Leave it to the basketball fan-in-chief to mount a full court diplomatic press against a mounting set of problems in Afghanistan and Pakistan.
This week President Barack Obama and Secretary of State Hillary Rodham Clinton gave full attention and then some to getting a handle on what are now known as "Af-Pak" issues. They, along with their Special Envoy, Ambassador Richard Holbrooke, headed up a slew of administration officials who played host to Pakistan's President Asif Ali Zardari and Afghanistan's President, Hamid Karzai.
In some ways, it was as much a move to press the two visiting leaders to act as it was an effort to coordinate policy and action against militants from Al-Qaeda and the Taliban who constitute a threat against the U.S. and the leaders of the two South Asian nations.
Clinton recently convened a three-way meeting at the State Department, but this week's program was much more intense and at the highest levels. Not only did Mr. Obama meet separately with each leader in the Oval Office, he also met with them together. The message: let there be no misunderstandings leaving Washington. Each of the participants has work to do, each knows what is expected of the other and much of the task at hand needs to be coordinated.
Washington and others in the international community will handle the coordinating and keep on top of the daily effort to make certain Pakistan takes the militants' threats as seriously as the Obama administration does. Holbrooke will monitor that but he'll have help from General David Petraeus on security issues and from other senior officials like Agriculture Secretary Tom Vilsack, CIA Director Leon Panetta and FBI Director Robert Muller on issues related to other aspects of bolstering the two governments.
One area which will get more attention from this administration than it did in the previous one is an emphasis on agricultural reform. Washington may finally be getting serious about finding a way to get Afghan farmers out of the very profitable business of growing opium poppy, which ends up being the source of 90 percent of the world's heroin. Hundreds and hundreds of millions have already been spent - some say wasted - trying to achieve this goal, to little or no avail.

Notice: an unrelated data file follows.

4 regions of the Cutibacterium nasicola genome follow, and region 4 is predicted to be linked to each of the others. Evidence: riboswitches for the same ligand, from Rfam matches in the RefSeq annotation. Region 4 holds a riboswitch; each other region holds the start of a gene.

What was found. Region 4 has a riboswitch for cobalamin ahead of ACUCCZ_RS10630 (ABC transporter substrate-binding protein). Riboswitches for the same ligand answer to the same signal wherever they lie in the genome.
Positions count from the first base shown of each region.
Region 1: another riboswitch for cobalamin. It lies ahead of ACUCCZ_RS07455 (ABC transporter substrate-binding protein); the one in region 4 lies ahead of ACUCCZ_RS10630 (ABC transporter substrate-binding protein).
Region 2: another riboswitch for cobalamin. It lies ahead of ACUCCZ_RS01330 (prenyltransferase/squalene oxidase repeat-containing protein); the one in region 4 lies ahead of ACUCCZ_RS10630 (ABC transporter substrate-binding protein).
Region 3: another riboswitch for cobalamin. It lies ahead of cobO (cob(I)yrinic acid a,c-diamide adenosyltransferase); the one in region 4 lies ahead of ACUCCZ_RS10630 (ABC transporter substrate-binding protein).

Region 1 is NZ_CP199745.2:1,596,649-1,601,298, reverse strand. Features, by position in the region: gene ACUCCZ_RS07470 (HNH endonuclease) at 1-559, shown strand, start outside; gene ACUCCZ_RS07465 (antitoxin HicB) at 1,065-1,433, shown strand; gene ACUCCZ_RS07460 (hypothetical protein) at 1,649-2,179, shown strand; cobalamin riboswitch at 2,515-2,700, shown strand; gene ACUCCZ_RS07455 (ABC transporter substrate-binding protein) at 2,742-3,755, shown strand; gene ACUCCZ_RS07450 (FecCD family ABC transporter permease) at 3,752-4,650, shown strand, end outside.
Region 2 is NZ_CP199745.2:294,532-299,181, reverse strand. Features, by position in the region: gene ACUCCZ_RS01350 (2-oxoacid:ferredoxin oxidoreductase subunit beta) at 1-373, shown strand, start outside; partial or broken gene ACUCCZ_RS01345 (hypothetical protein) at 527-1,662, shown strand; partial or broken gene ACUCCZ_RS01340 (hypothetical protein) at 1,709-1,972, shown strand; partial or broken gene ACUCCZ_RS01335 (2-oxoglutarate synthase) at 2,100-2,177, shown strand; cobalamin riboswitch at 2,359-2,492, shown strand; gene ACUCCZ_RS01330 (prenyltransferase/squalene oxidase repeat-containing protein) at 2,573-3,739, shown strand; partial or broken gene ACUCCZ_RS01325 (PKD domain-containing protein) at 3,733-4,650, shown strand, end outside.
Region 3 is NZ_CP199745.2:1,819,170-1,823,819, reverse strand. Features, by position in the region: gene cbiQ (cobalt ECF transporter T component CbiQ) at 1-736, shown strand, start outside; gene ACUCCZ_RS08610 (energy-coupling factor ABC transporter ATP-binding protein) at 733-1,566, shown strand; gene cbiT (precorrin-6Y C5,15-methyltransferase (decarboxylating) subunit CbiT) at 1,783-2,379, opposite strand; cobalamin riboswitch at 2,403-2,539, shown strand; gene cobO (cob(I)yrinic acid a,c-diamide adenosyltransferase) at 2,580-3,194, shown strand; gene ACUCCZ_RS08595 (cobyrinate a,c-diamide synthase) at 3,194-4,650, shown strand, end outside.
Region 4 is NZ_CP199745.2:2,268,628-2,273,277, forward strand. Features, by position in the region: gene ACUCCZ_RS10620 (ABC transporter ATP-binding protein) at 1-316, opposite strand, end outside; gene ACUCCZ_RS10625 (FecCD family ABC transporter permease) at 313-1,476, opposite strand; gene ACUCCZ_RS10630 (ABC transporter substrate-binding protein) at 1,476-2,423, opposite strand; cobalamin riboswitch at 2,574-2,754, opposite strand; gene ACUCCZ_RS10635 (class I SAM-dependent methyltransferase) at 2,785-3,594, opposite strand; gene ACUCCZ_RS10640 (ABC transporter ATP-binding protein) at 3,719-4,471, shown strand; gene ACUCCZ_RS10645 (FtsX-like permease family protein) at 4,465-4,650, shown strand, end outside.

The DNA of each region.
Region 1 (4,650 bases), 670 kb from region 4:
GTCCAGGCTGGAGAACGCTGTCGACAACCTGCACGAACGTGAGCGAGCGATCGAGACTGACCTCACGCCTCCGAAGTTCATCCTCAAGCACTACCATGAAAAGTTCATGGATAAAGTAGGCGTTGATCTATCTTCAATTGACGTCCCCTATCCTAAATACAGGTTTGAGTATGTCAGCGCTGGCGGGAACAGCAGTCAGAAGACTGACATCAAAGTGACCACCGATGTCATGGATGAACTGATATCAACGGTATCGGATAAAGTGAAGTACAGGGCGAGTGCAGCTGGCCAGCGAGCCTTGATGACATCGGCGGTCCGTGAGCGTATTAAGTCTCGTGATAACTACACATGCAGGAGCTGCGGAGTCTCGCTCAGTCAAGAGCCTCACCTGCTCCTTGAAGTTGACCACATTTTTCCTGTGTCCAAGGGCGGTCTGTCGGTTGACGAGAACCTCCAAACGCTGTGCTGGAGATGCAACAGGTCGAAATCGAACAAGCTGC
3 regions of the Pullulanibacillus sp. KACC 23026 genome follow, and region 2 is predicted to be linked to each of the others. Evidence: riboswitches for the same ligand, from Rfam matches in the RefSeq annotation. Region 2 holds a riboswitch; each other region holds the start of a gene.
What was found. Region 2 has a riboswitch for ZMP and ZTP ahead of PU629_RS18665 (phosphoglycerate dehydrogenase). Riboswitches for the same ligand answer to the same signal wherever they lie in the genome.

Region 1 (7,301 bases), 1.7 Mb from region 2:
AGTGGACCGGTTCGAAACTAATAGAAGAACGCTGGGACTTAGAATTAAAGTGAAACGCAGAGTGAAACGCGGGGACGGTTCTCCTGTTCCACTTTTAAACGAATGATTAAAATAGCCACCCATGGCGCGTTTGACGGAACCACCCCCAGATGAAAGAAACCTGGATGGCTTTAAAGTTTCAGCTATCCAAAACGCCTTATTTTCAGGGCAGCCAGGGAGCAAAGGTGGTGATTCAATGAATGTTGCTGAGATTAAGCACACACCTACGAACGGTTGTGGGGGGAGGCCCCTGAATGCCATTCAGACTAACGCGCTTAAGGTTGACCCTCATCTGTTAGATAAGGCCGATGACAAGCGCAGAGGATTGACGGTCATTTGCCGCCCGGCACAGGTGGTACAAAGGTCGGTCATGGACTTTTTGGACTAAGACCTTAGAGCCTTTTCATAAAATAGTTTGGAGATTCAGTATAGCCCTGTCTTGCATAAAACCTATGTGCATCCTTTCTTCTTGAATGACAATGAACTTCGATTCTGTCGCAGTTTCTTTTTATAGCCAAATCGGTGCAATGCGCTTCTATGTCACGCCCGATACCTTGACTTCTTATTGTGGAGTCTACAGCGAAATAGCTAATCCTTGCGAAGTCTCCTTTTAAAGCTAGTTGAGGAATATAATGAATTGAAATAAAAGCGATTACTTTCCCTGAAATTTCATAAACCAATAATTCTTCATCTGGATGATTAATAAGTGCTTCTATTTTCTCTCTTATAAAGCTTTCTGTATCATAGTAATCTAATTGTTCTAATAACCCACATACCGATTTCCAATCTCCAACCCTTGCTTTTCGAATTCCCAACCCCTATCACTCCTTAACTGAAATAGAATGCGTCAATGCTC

Now, Clinton's remarks on Afghanistan are peppered with references to the country's successful past as a productive, agriculturally oriented economy which once grew fruit trees, nuts and other commodities. American agricultural experts will be sent to Afghan provinces to give farmers alternative crop choices. It's not that similar ideas haven't been tried before. Perhaps this time there will be enough staying power and resources behind what is clearly a long term solution to overcome the Taliban and local drug lords' influence over Afghan farmers.
While they were in Washington Karzai and Zardari not only got an earful from Mr. Obama but they also heard from the people who hold the purse strings. Each had meetings with the most powerful members of Congress, many of whom are skeptical when it comes to statements about what the two leaders are willing to do when they get back home. More aid may be voted for the administration's efforts now but it is clear there is not an endless supply of cash if expectations are not met.
It should be noted the messages didn't flow in one direction only. Karzai was not at all shy about opposing attacks from U.S. drones on targets in his country which have resulted in many civilian casualties. As a politician running for reelection, the Afghan leader made his complaints known in public and behind closed doors and both Obama and Clinton acknowledged their regret over the loss of innocent lives.
Washington has put a high priority on these two countries because it has no other choice. The Taliban and al Qaeda operate with far too much impunity from safe havens in the border provinces of Pakistan and even Islamabad now sees that a deal it struck with the Taliban was worthless. But there is more to this problem than the normal activities of militants. Because Pakistan has nuclear weapons it is an imperative that Washington goes the extra mile - and more - to make sure Zardari's government can protect its nuclear stockpile from falling into the wrong hands.
However you label the meetings this week - high level diplomatic consultations, strategy negotiations or old-fashioned head knocking - the administration has made a high profile roll of the dice to get Zardari and Karzai on board with a plan to do whatever it takes to get rid of those who threaten stability not only in their own backyards but beyond.